I sure as hell don't want to work all day on a downhill, straight shouldered horse. If that is what is truly winning in the show ring, then we're starting to see the same discrepancy in working western COMPETITION as we see in the WP world. (Which does seem to be slowly coming back around again... I hope... ) And, dare I say, between COMPETITION dressage and dressage training... (i.e. any horse can be made better, the movements are for helping the horse, etc.)

    I've used cutting/reining bred APHAs on my NSH mare, and those foals have come out as beautiful uphill horses with lovely gaits and suitable for many sport disciplines. The last, by This Guy won Bronze at his inspections and beat several WBs and WBx's (out of WB stallions du jour) and a nicely bred Irish Sporthorse. Granted, the dam was exceptional... but the uphill, roound, 'spanish type' paints are fabulous... dare I say "Baroque," and add the QH mind, heart and work ethic. I realize Ghost is turning his head in that photo and makes his neck look weird... but foal came out with a lovely neck, and To Die For round, lofty gaits.

    http://i2.photobucket.com/albums/y6/...ngthefence.jpg
    http://i2.photobucket.com/albums/y6/...okingaway1.jpg
    http://i2.photobucket.com/albums/y6/...6/Noahlook.jpg

    Oh, and obviously NO predisposition for dressage... Never too soon to start the ground work

    As to Anky... in a way it's like Tiger Woods (and I hate to use him for the analogy any more--forget recent crud) IF Tiger had chosen baseball, or soccer as his sport, he probably would've been just as much a superstar. Some people are just THAT much more athletic and that much more intuitive, and when you combine the two--it's someone who is extremely talented and seems 'natural.' I believe Anky is athletic enough that she could ride whatever discipline she decided she wanted to do, and be at top levels. Of COURSE her noteriety helps. Money does too.

    Whether or not I agree or disagree with her 'style' is moot.

    But I do think it's interesting that the halt actually *counts* in reining.
    InnisFailte Pinto Sporthorses & Coloured Cobs
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  10. #90
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    "Just FYI, if Anky qualified for both sports, she would not be the only one, nor the first. Currently, Heath Ryan is qualified for both dressage and eventing at WEG. He has competed at both the **** level in eventing and Grand Prix dressage." I reckon if Heath took up reining, he'd be awesome at it...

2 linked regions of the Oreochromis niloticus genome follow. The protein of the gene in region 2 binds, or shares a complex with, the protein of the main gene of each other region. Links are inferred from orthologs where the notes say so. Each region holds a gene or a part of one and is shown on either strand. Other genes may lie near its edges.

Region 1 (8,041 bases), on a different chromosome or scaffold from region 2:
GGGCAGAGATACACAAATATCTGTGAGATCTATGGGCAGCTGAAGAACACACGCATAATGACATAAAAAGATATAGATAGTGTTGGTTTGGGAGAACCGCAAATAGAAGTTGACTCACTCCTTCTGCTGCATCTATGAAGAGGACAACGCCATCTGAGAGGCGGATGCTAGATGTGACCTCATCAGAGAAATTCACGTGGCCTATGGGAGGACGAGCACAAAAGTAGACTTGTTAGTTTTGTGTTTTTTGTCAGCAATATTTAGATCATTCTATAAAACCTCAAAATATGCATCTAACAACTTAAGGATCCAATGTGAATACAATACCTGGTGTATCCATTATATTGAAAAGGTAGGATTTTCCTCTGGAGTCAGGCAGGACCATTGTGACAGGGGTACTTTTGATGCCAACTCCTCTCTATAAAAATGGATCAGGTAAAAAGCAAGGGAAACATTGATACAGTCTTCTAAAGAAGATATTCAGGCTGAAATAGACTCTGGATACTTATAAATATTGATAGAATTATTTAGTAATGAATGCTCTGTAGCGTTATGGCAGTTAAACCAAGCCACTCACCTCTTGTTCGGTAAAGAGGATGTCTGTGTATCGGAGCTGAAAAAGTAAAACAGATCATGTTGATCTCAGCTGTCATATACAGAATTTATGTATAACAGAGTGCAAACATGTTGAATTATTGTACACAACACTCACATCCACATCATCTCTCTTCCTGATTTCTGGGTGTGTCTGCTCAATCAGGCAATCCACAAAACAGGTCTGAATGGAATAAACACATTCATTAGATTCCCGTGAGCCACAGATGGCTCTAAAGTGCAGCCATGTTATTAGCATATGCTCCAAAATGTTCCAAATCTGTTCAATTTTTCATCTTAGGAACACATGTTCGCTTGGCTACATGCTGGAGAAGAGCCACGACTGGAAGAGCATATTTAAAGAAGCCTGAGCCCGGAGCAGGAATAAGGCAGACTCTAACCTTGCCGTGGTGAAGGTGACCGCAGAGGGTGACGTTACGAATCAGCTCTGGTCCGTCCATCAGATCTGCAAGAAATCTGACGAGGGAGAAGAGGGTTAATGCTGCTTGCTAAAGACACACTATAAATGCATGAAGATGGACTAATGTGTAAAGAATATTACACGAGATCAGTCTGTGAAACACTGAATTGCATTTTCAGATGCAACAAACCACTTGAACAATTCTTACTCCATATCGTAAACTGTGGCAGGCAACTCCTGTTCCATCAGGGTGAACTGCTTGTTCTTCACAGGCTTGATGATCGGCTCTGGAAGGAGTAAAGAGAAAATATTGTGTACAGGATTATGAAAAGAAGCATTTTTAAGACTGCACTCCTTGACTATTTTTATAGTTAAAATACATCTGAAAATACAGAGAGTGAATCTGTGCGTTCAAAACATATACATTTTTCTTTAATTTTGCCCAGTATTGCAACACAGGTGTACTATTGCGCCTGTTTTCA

I think Anky is looking like she is having fun - and it is probably one area where Sjeff can't be totally opinionated! However I would think that sitting on a horse cantering like that would feel very odd coming from a dressage background (and she does look like she really gets a bit of collection and power happening before the slides...) but the small circles, with no bend, and 4 beat look like they would feel alien.

    As for the halts, the horse seems to always want to be stepping back - I would have thought he'd have to be immobile. He does stop at the end, and have the bit checked...and for those who think that Salinero (and Anky) wouldn't cope with this ... don't you realise that Salinero also has to have his bit checked at FEI events?



  11. #91
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    The step back IS penalized.

    The halt is STILL an issue, apparantly.
    InnisFailte Pinto Sporthorses & Coloured Cobs
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    Bits are like cats, what's one more? (Petstorejunkie)



  12. #92
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    Quote Originally Posted by pintopiaffe View Post
    The step back IS penalized.

    The halt is STILL an issue, apparantly.
    I could be wrong, but the reining trainer who let me swing my H/J and Dressage leg over one of her made horses explained that the slide comes from teaching the horse an aid for back up. The stop is the horse just trying to shift from 4th or 5th to Reverse. So the halt (Neutral) is a product of the rider's timing. The horses are taught to look for the "back up" request.

    Oh, and that moment in the halt (usually after the spin) where the guy pauses to adjust his hat? That's about giving the horse a moment to settle. Maybe it's also about helping man and beast recover from any dizzyness.
    The armchair saddler
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  13. #93
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    Quote Originally Posted by mvp View Post
    Oh, and that moment in the halt (usually after the spin) where the guy pauses to adjust his hat? That's about giving the horse a moment to settle. Maybe it's also about helping man and beast recover from any dizzyness.
    I believe the "settle" is actually judged, no? To demonstrate that the horse can perform athletic, forward (!) movement and still keep it's wits about it.
    "One person's cowboy is another person's blooming idiot" -- katarine

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  14. #94
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    Quote Originally Posted by Equa View Post
    "Just FYI, if Anky qualified for both sports, she would not be the only one, nor the first. Currently, Heath Ryan is qualified for both dressage and eventing at WEG. He has competed at both the **** level in eventing and Grand Prix dressage." I reckon if Heath took up reining, he'd be awesome at it...
    There was also a German rider (of the 50's/60s) I think, who competed in both Grand Prix dressage and Grand Prix jumping. And didn't Mark Todd compete in at least one Olympics in both GP jumping and eventing? The story about the German (it may have been Theidemann?), was that he was riding one of his horses during a schooling session, and the other dressage riders were thinking that while the horse was correct, it wasn't really THAT good.....until they learned that it was his JUMPER!